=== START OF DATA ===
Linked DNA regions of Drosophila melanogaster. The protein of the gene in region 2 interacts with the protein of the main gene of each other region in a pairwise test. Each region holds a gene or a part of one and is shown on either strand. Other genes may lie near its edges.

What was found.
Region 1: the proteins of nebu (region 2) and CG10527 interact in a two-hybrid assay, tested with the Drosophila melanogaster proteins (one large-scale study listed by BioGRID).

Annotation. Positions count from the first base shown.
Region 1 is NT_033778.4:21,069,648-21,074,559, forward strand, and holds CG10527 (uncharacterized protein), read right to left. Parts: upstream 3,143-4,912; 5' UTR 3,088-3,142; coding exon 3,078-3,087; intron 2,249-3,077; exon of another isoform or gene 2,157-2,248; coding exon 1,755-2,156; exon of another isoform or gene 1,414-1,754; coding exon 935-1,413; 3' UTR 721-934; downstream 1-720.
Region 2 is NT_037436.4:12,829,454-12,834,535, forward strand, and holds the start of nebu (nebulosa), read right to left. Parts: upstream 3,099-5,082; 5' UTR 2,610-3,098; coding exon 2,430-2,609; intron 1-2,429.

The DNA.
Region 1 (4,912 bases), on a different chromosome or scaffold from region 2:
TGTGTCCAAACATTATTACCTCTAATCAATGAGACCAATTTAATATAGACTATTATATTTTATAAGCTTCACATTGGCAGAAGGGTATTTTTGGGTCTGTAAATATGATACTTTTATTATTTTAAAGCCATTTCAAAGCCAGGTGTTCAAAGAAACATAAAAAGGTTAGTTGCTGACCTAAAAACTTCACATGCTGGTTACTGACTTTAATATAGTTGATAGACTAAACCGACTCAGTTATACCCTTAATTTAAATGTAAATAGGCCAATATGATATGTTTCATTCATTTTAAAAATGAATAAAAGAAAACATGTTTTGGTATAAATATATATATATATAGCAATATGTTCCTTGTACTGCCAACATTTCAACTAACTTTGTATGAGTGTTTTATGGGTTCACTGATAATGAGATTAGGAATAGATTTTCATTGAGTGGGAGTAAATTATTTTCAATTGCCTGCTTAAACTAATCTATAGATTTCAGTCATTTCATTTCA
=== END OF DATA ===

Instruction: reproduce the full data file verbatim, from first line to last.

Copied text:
Linked DNA regions of Drosophila melanogaster. The protein of the gene in region 2 interacts with the protein of the main gene of each other region in a pairwise test. Each region holds a gene or a part of one and is shown on either strand. Other genes may lie near its edges.

What was found.
Region 1: the proteins of nebu (region 2) and CG10527 interact in a two-hybrid assay, tested with the Drosophila melanogaster proteins (one large-scale study listed by BioGRID).

Annotation. Positions count from the first base shown.
Region 1 is NT_033778.4:21,069,648-21,074,559, forward strand, and holds CG10527 (uncharacterized protein), read right to left. Parts: upstream 3,143-4,912; 5' UTR 3,088-3,142; coding exon 3,078-3,087; intron 2,249-3,077; exon of another isoform or gene 2,157-2,248; coding exon 1,755-2,156; exon of another isoform or gene 1,414-1,754; coding exon 935-1,413; 3' UTR 721-934; downstream 1-720.
Region 2 is NT_037436.4:12,829,454-12,834,535, forward strand, and holds the start of nebu (nebulosa), read right to left. Parts: upstream 3,099-5,082; 5' UTR 2,610-3,098; coding exon 2,430-2,609; intron 1-2,429.

The DNA.
Region 1 (4,912 bases), on a different chromosome or scaffold from region 2:
TGTGTCCAAACATTATTACCTCTAATCAATGAGACCAATTTAATATAGACTATTATATTTTATAAGCTTCACATTGGCAGAAGGGTATTTTTGGGTCTGTAAATATGATACTTTTATTATTTTAAAGCCATTTCAAAGCCAGGTGTTCAAAGAAACATAAAAAGGTTAGTTGCTGACCTAAAAACTTCACATGCTGGTTACTGACTTTAATATAGTTGATAGACTAAACCGACTCAGTTATACCCTTAATTTAAATGTAAATAGGCCAATATGATATGTTTCATTCATTTTAAAAATGAATAAAAGAAAACATGTTTTGGTATAAATATATATATATATAGCAATATGTTCCTTGTACTGCCAACATTTCAACTAACTTTGTATGAGTGTTTTATGGGTTCACTGATAATGAGATTAGGAATAGATTTTCATTGAGTGGGAGTAAATTATTTTCAATTGCCTGCTTAAACTAATCTATAGATTTCAGTCATTTCATTTCA